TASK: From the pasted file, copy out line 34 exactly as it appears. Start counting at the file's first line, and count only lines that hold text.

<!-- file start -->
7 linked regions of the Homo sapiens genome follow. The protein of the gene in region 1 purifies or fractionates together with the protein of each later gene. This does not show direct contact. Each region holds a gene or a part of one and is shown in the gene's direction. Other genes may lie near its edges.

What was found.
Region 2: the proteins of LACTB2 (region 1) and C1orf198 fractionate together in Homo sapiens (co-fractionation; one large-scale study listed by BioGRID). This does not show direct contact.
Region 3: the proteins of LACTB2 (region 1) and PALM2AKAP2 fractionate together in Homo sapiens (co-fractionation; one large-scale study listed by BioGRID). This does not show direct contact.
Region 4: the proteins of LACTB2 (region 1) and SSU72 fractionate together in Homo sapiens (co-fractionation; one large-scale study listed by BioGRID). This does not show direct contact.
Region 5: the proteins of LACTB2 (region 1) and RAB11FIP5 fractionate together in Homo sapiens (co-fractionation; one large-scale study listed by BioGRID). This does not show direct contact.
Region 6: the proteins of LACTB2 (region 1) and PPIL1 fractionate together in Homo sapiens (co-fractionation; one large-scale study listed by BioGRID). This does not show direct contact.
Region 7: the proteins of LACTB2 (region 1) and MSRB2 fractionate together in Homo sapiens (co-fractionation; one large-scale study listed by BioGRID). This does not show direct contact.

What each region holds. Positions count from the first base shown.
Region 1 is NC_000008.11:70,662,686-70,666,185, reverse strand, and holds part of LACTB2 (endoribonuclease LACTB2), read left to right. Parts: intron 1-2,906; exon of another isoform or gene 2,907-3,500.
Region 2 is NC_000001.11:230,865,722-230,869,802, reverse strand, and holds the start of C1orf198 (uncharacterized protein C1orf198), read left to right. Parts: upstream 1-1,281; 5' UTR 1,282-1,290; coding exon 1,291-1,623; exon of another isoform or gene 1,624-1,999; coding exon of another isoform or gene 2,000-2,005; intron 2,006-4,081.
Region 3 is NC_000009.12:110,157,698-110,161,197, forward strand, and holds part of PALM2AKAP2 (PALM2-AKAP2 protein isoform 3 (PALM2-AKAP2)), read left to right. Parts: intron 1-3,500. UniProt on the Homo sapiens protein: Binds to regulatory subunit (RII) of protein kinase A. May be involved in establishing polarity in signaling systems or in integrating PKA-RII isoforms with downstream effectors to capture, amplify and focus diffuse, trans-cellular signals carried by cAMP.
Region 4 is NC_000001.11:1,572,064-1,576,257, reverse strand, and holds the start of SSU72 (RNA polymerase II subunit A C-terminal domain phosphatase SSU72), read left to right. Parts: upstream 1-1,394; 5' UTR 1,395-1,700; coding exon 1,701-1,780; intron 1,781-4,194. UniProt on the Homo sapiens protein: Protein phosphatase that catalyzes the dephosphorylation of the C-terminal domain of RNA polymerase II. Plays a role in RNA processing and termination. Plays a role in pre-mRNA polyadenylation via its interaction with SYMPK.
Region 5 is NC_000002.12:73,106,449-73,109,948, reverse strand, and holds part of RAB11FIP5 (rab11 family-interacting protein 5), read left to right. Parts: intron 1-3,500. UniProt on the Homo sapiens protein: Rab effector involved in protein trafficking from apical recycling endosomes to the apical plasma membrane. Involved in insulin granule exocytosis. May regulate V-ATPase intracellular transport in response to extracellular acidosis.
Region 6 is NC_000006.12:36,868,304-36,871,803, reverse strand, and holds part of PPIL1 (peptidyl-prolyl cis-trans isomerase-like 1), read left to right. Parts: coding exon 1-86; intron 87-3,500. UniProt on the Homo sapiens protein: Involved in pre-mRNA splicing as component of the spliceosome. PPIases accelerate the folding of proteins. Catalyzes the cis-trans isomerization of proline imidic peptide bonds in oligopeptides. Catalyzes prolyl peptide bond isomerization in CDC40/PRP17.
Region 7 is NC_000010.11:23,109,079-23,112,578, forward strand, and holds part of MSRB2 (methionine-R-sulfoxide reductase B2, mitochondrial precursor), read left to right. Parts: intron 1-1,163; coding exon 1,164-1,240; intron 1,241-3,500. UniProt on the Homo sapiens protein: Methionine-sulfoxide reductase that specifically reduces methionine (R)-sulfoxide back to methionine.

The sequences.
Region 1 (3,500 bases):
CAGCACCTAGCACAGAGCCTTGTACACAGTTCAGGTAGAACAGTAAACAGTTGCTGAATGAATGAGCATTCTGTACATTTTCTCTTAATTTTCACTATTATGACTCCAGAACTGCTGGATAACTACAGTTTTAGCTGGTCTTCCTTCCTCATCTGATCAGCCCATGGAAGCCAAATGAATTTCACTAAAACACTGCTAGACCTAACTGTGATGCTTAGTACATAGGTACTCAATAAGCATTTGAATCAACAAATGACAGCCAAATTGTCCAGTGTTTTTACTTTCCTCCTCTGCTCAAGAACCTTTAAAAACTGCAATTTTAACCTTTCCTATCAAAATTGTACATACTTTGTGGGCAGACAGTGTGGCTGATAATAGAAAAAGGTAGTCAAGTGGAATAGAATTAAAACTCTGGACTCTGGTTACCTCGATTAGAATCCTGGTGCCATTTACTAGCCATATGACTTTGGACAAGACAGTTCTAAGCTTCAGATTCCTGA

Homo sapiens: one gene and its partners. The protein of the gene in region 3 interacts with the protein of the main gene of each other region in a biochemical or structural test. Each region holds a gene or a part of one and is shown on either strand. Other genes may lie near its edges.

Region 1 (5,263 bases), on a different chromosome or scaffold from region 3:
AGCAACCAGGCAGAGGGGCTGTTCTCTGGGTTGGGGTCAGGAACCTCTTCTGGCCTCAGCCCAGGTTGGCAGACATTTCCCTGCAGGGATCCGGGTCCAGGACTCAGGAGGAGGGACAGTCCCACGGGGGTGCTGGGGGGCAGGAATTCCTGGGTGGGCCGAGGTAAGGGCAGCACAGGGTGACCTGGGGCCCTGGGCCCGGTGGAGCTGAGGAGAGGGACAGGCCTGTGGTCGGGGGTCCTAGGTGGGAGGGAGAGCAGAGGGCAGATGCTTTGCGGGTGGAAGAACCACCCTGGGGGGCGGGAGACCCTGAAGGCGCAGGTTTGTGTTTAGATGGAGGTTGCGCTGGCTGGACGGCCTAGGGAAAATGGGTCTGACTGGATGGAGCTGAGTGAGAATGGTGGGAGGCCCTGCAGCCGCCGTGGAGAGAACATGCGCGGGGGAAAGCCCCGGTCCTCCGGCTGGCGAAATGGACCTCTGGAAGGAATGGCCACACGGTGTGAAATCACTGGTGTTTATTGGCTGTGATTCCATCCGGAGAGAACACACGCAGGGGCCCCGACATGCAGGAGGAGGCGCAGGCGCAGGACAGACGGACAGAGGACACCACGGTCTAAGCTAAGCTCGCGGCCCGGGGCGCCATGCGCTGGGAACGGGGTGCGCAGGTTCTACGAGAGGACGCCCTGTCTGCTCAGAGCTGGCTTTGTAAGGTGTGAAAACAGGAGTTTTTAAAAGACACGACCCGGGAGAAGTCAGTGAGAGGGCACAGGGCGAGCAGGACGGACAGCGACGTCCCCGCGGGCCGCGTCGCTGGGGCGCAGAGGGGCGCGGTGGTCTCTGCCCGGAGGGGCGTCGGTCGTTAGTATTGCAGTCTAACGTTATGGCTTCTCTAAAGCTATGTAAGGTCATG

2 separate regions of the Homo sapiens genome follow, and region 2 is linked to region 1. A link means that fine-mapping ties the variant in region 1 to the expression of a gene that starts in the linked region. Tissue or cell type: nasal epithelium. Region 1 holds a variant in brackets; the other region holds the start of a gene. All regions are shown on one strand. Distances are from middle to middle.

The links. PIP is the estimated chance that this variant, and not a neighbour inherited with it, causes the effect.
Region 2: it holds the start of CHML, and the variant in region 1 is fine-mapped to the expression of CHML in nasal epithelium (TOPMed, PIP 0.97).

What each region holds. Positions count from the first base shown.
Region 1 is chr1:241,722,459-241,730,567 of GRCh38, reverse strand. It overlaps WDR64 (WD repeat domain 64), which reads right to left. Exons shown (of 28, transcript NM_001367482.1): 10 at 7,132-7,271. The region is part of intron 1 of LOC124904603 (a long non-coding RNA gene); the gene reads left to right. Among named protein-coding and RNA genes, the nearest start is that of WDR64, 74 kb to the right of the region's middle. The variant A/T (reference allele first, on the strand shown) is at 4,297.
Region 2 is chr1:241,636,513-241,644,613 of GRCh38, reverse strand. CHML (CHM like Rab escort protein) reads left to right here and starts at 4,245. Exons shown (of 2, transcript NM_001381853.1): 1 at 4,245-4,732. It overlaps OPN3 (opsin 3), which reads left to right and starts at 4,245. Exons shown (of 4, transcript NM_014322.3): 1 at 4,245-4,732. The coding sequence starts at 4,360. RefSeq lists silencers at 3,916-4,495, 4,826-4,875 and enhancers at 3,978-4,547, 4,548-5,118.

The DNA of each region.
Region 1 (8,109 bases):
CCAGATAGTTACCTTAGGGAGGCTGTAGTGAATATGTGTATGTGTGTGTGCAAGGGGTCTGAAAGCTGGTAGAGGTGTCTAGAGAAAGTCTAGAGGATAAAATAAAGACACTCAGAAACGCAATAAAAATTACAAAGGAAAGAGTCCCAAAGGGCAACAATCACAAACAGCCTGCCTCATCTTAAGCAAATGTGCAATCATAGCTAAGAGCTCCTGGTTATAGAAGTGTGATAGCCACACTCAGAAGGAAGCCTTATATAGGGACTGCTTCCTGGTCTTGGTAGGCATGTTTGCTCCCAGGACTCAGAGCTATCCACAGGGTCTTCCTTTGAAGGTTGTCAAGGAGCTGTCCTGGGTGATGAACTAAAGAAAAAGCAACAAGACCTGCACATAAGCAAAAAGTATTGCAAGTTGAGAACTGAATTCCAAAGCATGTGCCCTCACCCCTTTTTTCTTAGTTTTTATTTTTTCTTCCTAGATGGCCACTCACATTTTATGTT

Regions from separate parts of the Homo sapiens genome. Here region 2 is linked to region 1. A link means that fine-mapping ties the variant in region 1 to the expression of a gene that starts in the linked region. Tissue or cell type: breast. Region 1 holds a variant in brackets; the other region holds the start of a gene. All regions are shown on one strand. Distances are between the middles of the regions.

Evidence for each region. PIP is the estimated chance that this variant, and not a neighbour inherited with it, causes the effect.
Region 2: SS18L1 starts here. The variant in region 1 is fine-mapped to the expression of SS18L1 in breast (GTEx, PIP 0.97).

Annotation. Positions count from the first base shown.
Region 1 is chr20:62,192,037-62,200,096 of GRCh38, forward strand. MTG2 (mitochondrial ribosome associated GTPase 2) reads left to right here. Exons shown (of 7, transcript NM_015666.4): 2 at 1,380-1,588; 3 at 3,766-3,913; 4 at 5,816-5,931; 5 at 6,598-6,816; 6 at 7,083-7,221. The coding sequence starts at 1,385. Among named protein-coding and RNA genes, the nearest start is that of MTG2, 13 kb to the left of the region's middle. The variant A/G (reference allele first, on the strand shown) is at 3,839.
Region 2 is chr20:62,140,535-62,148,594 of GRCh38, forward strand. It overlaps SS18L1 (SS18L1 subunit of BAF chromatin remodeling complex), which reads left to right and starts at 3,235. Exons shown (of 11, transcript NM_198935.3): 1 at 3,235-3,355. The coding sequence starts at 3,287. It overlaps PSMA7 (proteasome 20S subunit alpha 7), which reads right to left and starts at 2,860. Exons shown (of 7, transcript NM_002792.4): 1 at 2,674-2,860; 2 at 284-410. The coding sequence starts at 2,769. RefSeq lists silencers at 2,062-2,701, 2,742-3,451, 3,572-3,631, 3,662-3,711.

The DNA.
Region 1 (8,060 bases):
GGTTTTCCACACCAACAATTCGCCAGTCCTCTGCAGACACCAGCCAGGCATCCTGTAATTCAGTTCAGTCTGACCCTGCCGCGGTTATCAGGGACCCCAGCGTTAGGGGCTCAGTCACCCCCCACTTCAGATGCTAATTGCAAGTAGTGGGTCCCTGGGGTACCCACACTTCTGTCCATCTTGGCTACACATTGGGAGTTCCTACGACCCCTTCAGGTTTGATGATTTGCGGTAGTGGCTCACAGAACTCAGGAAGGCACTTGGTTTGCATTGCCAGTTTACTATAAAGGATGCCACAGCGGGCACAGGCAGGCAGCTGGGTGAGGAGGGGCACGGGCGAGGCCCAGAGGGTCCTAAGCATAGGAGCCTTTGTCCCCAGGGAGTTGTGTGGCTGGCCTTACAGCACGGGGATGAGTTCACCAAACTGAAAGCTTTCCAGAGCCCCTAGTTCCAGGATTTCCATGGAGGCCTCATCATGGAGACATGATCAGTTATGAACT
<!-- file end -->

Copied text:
Region 2: SS18L1 starts here. The variant in region 1 is fine-mapped to the expression of SS18L1 in breast (GTEx, PIP 0.97).